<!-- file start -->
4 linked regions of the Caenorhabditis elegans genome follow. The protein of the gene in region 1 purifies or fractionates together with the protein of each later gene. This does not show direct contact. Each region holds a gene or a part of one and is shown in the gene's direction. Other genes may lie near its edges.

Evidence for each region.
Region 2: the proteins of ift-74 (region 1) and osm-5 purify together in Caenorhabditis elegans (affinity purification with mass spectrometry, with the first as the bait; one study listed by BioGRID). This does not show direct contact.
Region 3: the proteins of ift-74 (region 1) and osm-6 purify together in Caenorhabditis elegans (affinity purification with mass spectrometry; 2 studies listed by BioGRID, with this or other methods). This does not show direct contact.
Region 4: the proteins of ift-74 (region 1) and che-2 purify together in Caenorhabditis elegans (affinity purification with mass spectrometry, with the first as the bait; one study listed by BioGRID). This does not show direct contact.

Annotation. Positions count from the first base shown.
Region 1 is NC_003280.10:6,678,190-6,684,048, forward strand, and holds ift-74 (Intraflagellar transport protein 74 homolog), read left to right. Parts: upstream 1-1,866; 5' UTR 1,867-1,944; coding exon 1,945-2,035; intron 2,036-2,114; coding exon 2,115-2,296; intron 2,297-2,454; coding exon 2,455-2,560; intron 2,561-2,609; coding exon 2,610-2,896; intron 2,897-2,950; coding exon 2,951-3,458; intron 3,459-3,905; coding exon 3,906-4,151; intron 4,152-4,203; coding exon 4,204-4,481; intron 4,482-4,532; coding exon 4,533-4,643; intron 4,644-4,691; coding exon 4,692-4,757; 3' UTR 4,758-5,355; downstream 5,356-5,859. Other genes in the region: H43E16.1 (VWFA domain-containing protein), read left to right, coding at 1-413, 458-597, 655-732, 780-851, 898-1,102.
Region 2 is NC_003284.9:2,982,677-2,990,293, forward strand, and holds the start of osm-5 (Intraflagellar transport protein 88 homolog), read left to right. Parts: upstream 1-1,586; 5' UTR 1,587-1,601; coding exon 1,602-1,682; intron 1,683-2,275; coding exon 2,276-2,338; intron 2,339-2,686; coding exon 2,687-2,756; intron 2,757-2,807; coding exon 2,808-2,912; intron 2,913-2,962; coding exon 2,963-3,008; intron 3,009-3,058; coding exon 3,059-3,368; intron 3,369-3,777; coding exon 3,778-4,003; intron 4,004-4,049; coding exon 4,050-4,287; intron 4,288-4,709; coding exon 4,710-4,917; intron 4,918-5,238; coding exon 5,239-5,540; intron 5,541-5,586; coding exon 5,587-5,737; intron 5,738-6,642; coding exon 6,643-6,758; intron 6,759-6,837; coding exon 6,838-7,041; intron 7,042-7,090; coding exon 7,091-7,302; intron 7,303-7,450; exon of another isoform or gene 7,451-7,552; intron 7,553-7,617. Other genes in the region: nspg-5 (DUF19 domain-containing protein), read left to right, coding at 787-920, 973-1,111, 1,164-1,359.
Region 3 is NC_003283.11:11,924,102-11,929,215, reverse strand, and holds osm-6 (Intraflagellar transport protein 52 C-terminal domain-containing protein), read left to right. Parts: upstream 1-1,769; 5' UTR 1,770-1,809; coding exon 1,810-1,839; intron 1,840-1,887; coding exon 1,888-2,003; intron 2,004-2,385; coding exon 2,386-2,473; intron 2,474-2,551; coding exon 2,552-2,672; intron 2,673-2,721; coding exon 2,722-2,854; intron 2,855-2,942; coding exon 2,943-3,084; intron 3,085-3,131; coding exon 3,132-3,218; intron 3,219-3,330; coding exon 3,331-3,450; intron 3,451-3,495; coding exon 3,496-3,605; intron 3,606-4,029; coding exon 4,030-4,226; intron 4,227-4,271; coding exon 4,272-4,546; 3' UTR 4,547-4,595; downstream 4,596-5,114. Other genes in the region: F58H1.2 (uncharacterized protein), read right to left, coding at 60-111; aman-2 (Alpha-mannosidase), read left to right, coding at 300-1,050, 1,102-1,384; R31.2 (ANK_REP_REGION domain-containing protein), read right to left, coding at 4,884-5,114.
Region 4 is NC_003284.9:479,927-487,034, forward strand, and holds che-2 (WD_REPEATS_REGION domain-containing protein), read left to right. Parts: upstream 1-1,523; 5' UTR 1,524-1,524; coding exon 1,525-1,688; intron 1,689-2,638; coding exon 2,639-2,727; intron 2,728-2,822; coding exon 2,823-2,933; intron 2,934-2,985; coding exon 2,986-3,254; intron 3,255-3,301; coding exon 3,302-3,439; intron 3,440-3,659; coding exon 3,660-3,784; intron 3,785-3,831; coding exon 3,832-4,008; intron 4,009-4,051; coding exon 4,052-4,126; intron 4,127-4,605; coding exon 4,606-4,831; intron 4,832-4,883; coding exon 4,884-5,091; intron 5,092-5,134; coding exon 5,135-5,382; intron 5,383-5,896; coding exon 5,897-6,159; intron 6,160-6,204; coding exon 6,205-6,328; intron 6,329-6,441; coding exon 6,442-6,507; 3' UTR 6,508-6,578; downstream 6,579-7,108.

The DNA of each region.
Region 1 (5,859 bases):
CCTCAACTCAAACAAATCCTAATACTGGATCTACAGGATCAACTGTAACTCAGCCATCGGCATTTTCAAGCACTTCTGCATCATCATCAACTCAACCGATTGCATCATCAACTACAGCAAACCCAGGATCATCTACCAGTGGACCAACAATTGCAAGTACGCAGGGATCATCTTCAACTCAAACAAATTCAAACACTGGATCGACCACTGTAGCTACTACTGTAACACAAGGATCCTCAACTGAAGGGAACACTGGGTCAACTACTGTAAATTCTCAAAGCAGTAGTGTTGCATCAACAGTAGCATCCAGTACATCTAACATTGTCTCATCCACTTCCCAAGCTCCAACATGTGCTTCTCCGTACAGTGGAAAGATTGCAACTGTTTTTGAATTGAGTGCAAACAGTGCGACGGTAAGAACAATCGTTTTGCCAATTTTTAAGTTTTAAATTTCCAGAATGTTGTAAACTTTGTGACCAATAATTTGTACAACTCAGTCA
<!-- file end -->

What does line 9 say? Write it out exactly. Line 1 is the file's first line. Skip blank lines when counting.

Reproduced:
Region 3 is NC_003283.11:11,924,102-11,929,215, reverse strand, and holds osm-6 (Intraflagellar transport protein 52 C-terminal domain-containing protein), read left to right. Parts: upstream 1-1,769; 5' UTR 1,770-1,809; coding exon 1,810-1,839; intron 1,840-1,887; coding exon 1,888-2,003; intron 2,004-2,385; coding exon 2,386-2,473; intron 2,474-2,551; coding exon 2,552-2,672; intron 2,673-2,721; coding exon 2,722-2,854; intron 2,855-2,942; coding exon 2,943-3,084; intron 3,085-3,131; coding exon 3,132-3,218; intron 3,219-3,330; coding exon 3,331-3,450; intron 3,451-3,495; coding exon 3,496-3,605; intron 3,606-4,029; coding exon 4,030-4,226; intron 4,227-4,271; coding exon 4,272-4,546; 3' UTR 4,547-4,595; downstream 4,596-5,114. Other genes in the region: F58H1.2 (uncharacterized protein), read right to left, coding at 60-111; aman-2 (Alpha-mannosidase), read left to right, coding at 300-1,050, 1,102-1,384; R31.2 (ANK_REP_REGION domain-containing protein), read right to left, coding at 4,884-5,114.